A common feature of mental health disorders is withdrawal from social events, family, and friends. Even if your friend constantly declines your invitations, keep on asking. It can be a comfort for them to just know that you care. Set time aside time just to spend with them, one-on-one.

Encourage your friend's healthy behaviors such as exercise, healthy eating, and getting enough sleep. Be mindful that alcohol can interact with most psychiatric medications and affect their effectiveness as well as fueling symptoms of the person's underlying disorder, so avoid events or peer situations that encourage alcohol consumption while your friend is recovering. Contact a helpline such as the SAMHSA Treatment Referral Helpline 1‑800-662-HELP (4357) if you think your friend might have a problem with alcohol or other substances.

Still Take Time Out For Yourself

Helping somebody recover from a mental illness can be demanding and stressful. Make sure you set aside time to still do the things you want and need to do. If you ever feel overwhelmed, ring a general helpline such as the SAMHSA Treatment Referral Helpline 1‑800‑662-HELP (4357) who can provide you with support and advice. It may be good to connect with others in a similar situation as you, and numerous support groups are listed on Mental Health America's webpage or you can join a relevant drugs.com support group.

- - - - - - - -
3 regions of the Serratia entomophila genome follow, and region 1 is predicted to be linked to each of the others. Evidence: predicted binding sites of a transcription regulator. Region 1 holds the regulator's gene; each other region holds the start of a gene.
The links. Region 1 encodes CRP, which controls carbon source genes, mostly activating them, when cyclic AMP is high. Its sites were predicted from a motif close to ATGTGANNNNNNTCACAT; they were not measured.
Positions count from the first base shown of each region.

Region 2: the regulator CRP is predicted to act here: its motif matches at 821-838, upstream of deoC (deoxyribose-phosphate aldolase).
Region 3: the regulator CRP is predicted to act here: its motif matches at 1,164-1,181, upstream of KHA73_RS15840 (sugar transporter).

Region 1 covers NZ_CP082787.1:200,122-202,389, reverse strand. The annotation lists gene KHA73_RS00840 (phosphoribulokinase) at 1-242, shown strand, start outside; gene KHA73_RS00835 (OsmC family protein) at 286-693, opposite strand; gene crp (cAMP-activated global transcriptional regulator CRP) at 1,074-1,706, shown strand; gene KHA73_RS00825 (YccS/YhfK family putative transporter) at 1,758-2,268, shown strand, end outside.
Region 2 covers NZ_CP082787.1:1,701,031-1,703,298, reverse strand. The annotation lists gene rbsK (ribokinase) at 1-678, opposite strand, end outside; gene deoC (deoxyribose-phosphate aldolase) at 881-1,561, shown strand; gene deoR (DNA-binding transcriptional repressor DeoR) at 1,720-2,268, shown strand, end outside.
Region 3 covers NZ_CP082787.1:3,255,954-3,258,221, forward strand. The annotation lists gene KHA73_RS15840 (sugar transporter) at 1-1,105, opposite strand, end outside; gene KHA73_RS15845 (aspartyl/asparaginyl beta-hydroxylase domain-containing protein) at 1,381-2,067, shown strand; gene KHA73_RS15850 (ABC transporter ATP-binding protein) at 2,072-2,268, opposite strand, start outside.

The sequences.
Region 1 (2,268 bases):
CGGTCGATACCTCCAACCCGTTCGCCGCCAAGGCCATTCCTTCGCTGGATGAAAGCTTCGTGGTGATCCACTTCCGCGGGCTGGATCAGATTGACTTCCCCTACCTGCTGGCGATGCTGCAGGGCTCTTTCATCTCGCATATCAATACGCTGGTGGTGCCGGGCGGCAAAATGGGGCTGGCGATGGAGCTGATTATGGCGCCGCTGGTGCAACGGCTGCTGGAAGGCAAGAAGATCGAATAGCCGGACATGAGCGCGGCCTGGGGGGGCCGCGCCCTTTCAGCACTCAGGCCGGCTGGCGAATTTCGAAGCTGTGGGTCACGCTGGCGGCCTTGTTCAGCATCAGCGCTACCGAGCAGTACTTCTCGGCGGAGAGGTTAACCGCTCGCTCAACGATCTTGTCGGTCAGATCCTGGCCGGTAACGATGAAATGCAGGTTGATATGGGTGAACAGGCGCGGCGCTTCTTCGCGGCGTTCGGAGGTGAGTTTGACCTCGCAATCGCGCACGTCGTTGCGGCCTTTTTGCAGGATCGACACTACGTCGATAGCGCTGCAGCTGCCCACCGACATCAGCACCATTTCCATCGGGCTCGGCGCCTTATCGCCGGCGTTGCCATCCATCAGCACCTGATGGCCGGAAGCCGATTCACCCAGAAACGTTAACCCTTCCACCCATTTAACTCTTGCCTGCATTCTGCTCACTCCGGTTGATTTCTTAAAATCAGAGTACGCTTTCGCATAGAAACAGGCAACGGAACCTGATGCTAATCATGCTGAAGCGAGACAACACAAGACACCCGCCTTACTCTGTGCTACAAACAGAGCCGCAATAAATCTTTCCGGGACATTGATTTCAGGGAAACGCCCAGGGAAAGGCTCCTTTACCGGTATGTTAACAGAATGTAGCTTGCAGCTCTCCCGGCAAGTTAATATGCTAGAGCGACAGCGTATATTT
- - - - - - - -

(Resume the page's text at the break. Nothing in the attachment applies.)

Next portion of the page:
Finished: A Friend In Need: Getting Smart With Mental Illness

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Sources

  • Parekh R. Warning Signs of Mental Illness. American Psychiatric Association. Updated Sept 2015. https://www.psychiatry.org/patients-families/warning-signs-of-mental-illness
  • My Friend Has a Mental Health Disorder. How Do I Support Him/Her? CampusMindWorks Updated 2016. http://www.campusmindworks.org/students/helping/how_do_i_support.asp
  • How To Help Someone In Crisis. Depression and Bipolar Support Alliance. http://www.dbsalliance.org/site/PageServer?pagename=help_crisis
  • Get Immediate Help. MentalHealth.Govt. https://www.mentalhealth.gov/get-help/immediate-help/
  • SAMHSA’s National Helpline. SAMHSA. http://www.samhsa.gov/find-help/national-helpline
  • Find support groups. Mental Health America. http://www.mentalhealthamerica.net/find-support-groups